March 11, 2009
Manufacturing your bogus Wikipedia story on Wikipedia
Here's a beautiful example of the conservative media's protracted freakout over Obama: Aaron Klein, a writer for WorldNetDaily, wrote a story about Obama's Wikipedia page and how it lacks some of the controversial elements of his political career. Things like whether he was actually born in America or not, which as far as I can tell is not actually controversial except among people who also believe that Obama is secretly Muslim.
So Fox News picked up the story, noting Klein's discovery that a Wikipedia user called Jerusalem21 had been banned from Wikipedia after changing the Obama entry to reflect this supposed doubt over his birthplace.
From Wired's story about who this Jerusalem21 might be:
Curiously, it turns out that Jerusalem21, whoever he or she might be, has only worked on one other Wikipedia entry since the account was created, notes ConWebWatch. That's Aaron Klein's entry, which Jerusalem21 created in 2006, and has edited 37 times.
Eventually Aaron Klein admitted that Jerusalem21 is his research assistant. Klein works in the Jerusalem bureau of WorldDailyNet, and I guess his assistant likes blackjack.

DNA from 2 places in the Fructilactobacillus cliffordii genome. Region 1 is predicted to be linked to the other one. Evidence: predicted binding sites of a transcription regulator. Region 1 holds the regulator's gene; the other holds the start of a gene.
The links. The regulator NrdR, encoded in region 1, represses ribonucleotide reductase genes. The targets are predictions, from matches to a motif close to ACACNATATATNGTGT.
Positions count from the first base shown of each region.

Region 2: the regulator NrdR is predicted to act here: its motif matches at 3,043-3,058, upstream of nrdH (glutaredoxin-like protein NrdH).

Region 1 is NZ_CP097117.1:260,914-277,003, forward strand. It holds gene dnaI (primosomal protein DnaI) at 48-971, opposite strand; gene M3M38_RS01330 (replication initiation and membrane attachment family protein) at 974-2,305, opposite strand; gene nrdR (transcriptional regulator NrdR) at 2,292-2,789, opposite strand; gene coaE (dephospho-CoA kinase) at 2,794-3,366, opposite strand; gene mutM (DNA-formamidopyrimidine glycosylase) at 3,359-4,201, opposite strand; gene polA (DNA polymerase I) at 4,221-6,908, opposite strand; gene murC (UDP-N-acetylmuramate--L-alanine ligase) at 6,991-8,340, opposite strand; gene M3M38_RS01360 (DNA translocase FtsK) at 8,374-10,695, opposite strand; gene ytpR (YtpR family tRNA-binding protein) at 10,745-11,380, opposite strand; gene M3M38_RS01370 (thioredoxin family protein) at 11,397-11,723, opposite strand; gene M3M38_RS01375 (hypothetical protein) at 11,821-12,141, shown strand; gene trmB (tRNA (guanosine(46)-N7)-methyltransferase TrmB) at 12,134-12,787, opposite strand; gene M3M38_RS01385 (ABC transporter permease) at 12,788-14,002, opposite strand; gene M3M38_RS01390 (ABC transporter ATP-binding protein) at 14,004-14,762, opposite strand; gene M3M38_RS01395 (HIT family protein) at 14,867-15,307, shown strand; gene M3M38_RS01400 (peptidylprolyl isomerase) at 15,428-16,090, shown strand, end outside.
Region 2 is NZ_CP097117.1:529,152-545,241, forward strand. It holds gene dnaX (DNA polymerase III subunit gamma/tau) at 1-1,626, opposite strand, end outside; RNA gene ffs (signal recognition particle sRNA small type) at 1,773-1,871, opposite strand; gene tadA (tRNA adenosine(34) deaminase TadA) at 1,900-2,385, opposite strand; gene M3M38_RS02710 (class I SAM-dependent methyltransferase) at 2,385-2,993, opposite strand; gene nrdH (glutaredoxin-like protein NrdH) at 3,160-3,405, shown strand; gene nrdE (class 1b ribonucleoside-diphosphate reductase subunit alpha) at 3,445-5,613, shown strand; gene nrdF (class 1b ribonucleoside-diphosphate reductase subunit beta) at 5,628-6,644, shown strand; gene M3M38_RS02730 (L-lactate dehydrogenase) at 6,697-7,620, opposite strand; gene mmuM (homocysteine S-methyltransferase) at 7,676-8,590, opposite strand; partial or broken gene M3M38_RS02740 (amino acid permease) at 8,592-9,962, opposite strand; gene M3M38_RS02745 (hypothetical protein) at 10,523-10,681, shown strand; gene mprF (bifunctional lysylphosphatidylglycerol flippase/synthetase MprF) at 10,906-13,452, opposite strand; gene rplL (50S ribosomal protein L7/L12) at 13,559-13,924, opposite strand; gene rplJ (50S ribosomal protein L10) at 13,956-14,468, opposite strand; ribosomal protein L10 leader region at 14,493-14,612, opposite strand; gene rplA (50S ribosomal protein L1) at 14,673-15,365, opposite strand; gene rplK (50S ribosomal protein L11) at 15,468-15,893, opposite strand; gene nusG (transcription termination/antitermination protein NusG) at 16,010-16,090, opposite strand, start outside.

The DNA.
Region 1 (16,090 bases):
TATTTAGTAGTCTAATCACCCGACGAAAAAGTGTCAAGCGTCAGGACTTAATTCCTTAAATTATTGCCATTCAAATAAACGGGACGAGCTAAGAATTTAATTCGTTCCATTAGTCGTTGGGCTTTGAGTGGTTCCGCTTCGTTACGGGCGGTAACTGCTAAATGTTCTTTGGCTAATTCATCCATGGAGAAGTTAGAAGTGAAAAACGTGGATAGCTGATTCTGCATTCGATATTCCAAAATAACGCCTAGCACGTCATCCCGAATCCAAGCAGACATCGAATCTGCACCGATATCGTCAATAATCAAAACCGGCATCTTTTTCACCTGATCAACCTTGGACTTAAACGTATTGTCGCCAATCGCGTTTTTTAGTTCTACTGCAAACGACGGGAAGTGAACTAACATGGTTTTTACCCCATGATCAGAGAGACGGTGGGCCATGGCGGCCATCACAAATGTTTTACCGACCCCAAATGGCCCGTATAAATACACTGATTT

Wired also looked back at other edits to Obama's Wikipedia page, and one bit about his (minimal) association with William Ayers that got edited out was also originally submitted by Jerusalem21. When Wired asked Klein why he didn't disclose in his article that he was the one generating the Wikipedia edits that were the subject of his story, he said, "It just slipped my mind."
The discussion page on Wikipedia's entry on Aaron Klein, master of media manipulation, is a great read. On it, we find that 30 single-purpose accounts have been used to edit his entry, some "very obviously" used by Klein, his boss, and other people at WND. The entry at various times has exaggerated the importance of Klein's reporting on the 2008 election, and included details about his history of alleged plagiarism.
TrackBack URL for this entry: